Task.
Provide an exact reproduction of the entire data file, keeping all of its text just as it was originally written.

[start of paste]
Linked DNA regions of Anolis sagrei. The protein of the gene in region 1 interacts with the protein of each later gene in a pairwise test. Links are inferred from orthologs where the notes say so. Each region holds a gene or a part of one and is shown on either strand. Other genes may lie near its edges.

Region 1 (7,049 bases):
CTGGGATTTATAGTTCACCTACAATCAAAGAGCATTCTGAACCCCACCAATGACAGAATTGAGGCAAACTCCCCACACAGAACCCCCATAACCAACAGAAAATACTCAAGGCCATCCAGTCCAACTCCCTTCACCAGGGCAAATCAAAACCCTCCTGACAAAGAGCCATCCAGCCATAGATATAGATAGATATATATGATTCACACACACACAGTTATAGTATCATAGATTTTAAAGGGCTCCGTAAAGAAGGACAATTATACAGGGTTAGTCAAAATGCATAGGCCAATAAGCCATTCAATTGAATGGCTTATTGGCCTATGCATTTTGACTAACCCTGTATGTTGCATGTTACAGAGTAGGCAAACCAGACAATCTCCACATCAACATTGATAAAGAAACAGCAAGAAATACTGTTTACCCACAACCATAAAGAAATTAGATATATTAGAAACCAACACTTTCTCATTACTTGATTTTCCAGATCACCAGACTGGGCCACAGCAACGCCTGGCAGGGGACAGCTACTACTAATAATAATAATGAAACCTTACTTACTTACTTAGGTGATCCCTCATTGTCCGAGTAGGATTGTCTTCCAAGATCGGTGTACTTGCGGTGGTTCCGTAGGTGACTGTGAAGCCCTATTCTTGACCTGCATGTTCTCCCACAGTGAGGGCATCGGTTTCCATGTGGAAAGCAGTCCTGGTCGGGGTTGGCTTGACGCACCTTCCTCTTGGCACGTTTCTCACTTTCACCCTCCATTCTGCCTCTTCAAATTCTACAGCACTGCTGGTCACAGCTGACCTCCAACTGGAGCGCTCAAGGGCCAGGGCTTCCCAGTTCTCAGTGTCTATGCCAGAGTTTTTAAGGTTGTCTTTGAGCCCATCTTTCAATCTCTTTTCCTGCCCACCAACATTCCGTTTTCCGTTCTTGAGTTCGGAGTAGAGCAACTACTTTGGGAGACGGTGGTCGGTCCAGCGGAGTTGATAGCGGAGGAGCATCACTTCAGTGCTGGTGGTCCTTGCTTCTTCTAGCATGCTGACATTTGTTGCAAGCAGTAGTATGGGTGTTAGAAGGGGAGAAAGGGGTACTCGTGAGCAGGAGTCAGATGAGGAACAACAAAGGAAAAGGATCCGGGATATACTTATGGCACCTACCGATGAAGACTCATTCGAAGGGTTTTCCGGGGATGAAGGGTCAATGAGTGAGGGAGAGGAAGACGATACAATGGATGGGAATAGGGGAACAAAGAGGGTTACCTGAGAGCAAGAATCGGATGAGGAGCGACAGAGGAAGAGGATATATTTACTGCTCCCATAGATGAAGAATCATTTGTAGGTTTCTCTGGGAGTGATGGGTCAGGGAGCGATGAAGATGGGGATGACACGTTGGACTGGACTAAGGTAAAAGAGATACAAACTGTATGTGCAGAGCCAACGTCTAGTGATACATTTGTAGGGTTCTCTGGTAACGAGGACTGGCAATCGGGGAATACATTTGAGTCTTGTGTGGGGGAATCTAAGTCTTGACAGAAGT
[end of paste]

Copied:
Linked DNA regions of Anolis sagrei. The protein of the gene in region 1 interacts with the protein of each later gene in a pairwise test. Links are inferred from orthologs where the notes say so. Each region holds a gene or a part of one and is shown on either strand. Other genes may lie near its edges.

Region 1 (7,049 bases):
CTGGGATTTATAGTTCACCTACAATCAAAGAGCATTCTGAACCCCACCAATGACAGAATTGAGGCAAACTCCCCACACAGAACCCCCATAACCAACAGAAAATACTCAAGGCCATCCAGTCCAACTCCCTTCACCAGGGCAAATCAAAACCCTCCTGACAAAGAGCCATCCAGCCATAGATATAGATAGATATATATGATTCACACACACACAGTTATAGTATCATAGATTTTAAAGGGCTCCGTAAAGAAGGACAATTATACAGGGTTAGTCAAAATGCATAGGCCAATAAGCCATTCAATTGAATGGCTTATTGGCCTATGCATTTTGACTAACCCTGTATGTTGCATGTTACAGAGTAGGCAAACCAGACAATCTCCACATCAACATTGATAAAGAAACAGCAAGAAATACTGTTTACCCACAACCATAAAGAAATTAGATATATTAGAAACCAACACTTTCTCATTACTTGATTTTCCAGATCACCAGACTGGGCCACAGCAACGCCTGGCAGGGGACAGCTACTACTAATAATAATAATGAAACCTTACTTACTTACTTAGGTGATCCCTCATTGTCCGAGTAGGATTGTCTTCCAAGATCGGTGTACTTGCGGTGGTTCCGTAGGTGACTGTGAAGCCCTATTCTTGACCTGCATGTTCTCCCACAGTGAGGGCATCGGTTTCCATGTGGAAAGCAGTCCTGGTCGGGGTTGGCTTGACGCACCTTCCTCTTGGCACGTTTCTCACTTTCACCCTCCATTCTGCCTCTTCAAATTCTACAGCACTGCTGGTCACAGCTGACCTCCAACTGGAGCGCTCAAGGGCCAGGGCTTCCCAGTTCTCAGTGTCTATGCCAGAGTTTTTAAGGTTGTCTTTGAGCCCATCTTTCAATCTCTTTTCCTGCCCACCAACATTCCGTTTTCCGTTCTTGAGTTCGGAGTAGAGCAACTACTTTGGGAGACGGTGGTCGGTCCAGCGGAGTTGATAGCGGAGGAGCATCACTTCAGTGCTGGTGGTCCTTGCTTCTTCTAGCATGCTGACATTTGTTGCAAGCAGTAGTATGGGTGTTAGAAGGGGAGAAAGGGGTACTCGTGAGCAGGAGTCAGATGAGGAACAACAAAGGAAAAGGATCCGGGATATACTTATGGCACCTACCGATGAAGACTCATTCGAAGGGTTTTCCGGGGATGAAGGGTCAATGAGTGAGGGAGAGGAAGACGATACAATGGATGGGAATAGGGGAACAAAGAGGGTTACCTGAGAGCAAGAATCGGATGAGGAGCGACAGAGGAAGAGGATATATTTACTGCTCCCATAGATGAAGAATCATTTGTAGGTTTCTCTGGGAGTGATGGGTCAGGGAGCGATGAAGATGGGGATGACACGTTGGACTGGACTAAGGTAAAAGAGATACAAACTGTATGTGCAGAGCCAACGTCTAGTGATACATTTGTAGGGTTCTCTGGTAACGAGGACTGGCAATCGGGGAATACATTTGAGTCTTGTGTGGGGGAATCTAAGTCTTGACAGAAGT